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Home / Tips and Tricks / Why Elon Musk wants you to use Signal, not Facebook – and how it works

Why Elon Musk wants you to use Signal, not Facebook – and how it works



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The Signal app encrypts all your messages to others on the platform.

Roy Liu / Bloomberg / Getty Images

Tech mogul Elon Musk – widely known for cars swing in the path of the sun as he is to advocate against COVID-19 security measures – took to Twitter last week to report Facebook on the latest privacy policy updates for its supposedly secure encrypted messaging app WhatsApp. Musk instead, recommended users opt for the encrypted messaging app Signal.

The tweet was then retweeted by Twitter CEO Jack Dorsey. Shortly after, Signal tweeted that it was in the process of tackling the wave of new users.

Musk’s Twitter endorsement also caused stocks in biotechnology company Signal Advance to skyrocket, despite being totally unrelated to Signal, which is not a publicly traded company.

This isn’t the first time Musk has publicly been sparring with Facebook about privacy concerns. In 2018, he had not only his own personal Facebook page removed, but also that of his companies Tesla and SpaceX. His take on the long-fought battle between Signal and WhatsApp isn’t off-base, however.

Both encrypted messaging apps are found to have security bugs over the years that have been resolved. For years, WhatsApp has openly collected certain user data to share with parent company Facebook. The latest policy change only expands that. Signal, on the other hand, has a history of fighting any entity requesting your information, and adds functions to further anonymize you where possible.

Here are the Signal basics you should know if you’re interested in using the secure messaging app.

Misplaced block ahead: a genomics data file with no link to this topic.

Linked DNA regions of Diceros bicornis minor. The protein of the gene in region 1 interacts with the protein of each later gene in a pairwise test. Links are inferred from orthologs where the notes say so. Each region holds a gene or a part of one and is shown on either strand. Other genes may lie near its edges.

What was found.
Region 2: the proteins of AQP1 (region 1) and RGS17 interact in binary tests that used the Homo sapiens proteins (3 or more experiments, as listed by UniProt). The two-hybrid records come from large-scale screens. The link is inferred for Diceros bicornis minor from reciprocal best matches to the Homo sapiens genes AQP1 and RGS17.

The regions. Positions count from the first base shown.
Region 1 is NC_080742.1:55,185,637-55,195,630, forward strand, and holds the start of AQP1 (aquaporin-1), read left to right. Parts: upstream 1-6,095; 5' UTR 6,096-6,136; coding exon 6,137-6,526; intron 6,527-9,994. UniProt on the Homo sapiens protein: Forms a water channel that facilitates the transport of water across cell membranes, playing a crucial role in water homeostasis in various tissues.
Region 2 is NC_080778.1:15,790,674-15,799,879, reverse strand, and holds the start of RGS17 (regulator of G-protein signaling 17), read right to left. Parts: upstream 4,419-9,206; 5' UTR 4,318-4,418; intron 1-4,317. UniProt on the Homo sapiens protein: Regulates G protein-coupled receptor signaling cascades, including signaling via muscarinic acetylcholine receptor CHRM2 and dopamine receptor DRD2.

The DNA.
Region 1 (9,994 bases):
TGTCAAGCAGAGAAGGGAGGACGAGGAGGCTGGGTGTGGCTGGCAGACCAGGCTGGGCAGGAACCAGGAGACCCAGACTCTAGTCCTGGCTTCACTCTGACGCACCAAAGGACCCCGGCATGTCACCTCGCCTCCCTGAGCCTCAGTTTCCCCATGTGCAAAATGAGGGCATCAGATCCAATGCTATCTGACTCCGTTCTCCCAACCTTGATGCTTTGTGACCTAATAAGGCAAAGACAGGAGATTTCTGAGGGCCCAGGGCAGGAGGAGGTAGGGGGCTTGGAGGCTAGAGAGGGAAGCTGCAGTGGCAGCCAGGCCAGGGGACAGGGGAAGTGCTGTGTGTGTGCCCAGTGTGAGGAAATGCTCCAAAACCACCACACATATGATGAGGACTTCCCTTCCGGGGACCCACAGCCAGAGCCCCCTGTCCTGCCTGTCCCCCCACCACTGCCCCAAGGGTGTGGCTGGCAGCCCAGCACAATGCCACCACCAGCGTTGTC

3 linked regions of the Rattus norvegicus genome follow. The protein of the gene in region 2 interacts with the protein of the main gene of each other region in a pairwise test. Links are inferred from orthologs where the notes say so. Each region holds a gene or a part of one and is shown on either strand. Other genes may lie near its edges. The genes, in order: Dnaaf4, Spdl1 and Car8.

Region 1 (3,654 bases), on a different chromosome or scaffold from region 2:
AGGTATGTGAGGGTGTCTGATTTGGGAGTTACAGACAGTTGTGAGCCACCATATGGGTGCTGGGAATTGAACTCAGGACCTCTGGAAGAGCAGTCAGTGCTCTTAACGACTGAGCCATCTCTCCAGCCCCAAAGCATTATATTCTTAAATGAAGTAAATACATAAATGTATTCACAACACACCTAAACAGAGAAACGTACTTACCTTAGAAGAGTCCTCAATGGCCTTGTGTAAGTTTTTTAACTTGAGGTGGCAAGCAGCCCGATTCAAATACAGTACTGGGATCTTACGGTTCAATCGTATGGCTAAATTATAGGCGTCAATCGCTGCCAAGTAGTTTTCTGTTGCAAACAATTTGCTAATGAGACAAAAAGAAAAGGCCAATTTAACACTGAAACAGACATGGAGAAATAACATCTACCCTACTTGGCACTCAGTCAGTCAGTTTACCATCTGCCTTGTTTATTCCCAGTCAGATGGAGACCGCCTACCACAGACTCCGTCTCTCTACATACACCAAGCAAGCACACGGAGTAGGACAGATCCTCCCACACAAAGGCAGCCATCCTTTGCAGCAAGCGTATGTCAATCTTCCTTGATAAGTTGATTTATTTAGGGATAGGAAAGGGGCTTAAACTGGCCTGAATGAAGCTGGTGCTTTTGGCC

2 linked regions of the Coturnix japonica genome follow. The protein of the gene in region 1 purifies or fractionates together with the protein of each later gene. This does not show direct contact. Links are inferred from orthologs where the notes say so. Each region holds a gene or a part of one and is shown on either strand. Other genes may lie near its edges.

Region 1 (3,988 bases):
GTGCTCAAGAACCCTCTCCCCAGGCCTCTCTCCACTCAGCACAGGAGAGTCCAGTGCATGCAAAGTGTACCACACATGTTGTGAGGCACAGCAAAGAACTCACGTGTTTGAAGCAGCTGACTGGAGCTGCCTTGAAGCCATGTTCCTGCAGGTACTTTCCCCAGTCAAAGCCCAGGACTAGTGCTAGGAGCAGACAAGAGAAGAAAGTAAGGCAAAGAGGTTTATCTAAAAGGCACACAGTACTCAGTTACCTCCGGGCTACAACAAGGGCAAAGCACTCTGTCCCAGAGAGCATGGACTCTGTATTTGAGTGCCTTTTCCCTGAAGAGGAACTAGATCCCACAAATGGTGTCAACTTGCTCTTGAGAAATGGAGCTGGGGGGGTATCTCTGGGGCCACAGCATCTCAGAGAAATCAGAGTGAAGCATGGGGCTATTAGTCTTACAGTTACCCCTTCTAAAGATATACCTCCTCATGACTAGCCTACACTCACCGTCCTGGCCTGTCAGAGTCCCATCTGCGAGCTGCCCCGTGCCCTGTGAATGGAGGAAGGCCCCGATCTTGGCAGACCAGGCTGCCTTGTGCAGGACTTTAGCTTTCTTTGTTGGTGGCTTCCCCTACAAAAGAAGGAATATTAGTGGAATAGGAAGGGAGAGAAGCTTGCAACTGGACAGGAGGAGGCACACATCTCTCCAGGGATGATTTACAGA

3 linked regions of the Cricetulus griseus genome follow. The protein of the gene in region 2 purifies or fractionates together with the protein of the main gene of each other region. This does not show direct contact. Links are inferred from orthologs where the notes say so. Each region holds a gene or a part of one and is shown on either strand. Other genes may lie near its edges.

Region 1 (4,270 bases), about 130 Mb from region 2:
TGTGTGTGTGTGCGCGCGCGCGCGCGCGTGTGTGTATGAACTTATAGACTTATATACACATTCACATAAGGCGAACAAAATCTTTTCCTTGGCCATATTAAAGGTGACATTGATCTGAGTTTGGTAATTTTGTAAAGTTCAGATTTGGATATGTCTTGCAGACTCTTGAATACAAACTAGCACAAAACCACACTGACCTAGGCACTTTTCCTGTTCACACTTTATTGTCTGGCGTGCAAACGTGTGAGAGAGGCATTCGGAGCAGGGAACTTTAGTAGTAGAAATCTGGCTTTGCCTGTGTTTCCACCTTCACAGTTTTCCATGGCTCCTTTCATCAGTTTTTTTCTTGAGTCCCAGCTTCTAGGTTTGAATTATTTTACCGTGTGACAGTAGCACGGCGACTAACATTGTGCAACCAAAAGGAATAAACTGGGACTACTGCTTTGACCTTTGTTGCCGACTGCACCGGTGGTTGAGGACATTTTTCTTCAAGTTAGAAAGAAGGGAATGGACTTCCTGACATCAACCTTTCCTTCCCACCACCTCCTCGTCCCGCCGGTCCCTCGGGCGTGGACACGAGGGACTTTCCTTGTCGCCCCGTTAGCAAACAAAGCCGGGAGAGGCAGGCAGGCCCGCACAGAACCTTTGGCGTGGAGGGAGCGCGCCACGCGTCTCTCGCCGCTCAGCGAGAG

What Signal Is And How Encrypted Messages Work

Signal is a typical one-tap setup app found in your normal marketplaces like Google’s Play Store and Apple’s App Store, and works just like the usual text messaging app. It’s an open source development offered for free by the non-profit Signal Foundation and famously used for years by high profile privacy icons such as Edward Snowden.

Signal’s main function is that it can send text, video, audio and picture messages protected by end-to-end encryption after you verify your phone number and you can independently verify the identity of other Signal users . You can also use it to make voice and video calls, one-on-one or with a group. For a deeper dive into the potential pitfalls and limitations of encrypted messaging apps, CNETs Laura Hautala’s interpreter is a life saver. But for our purposes, encryption is key to Signal.

Despite the buzz around the term, end-to-end encryption is simple: unlike normal text messaging apps, your messages are garbled before they are sent, and are only revealed to the verified recipient. This prevents law enforcement officials, your wireless carrier, and other investigative entities from reading the content of your messages, even when they intercept them (which happens more often than you may think).

When it comes to privacy, it’s hard to beat Signal’s offering. It does not store your user data. And aside from its encryption ability, it gives you extensive onscreen privacy options, including app-specific locks, blank notification popups, anti-blurry face tools, and disappearing messages. Occasional bugs have proven the technology to be far from bulletproof, of course, but the overall arc of Signal’s reputation and results has kept it at the top of every privacy-conscious person’s list of identity protection tools.

For years, the main privacy challenge for Signal was not in the technology, but in its wider adoption. Sending an encrypted Signal message is great, but if your recipient isn’t using Signal, your privacy may be nil. Think of it like the herd immunity created by vaccines, but for your messaging privacy.

Now that Musk and Dorsey’s statements of support have sent a wave of users to create a privacy booster, that challenge may be a thing of the past.


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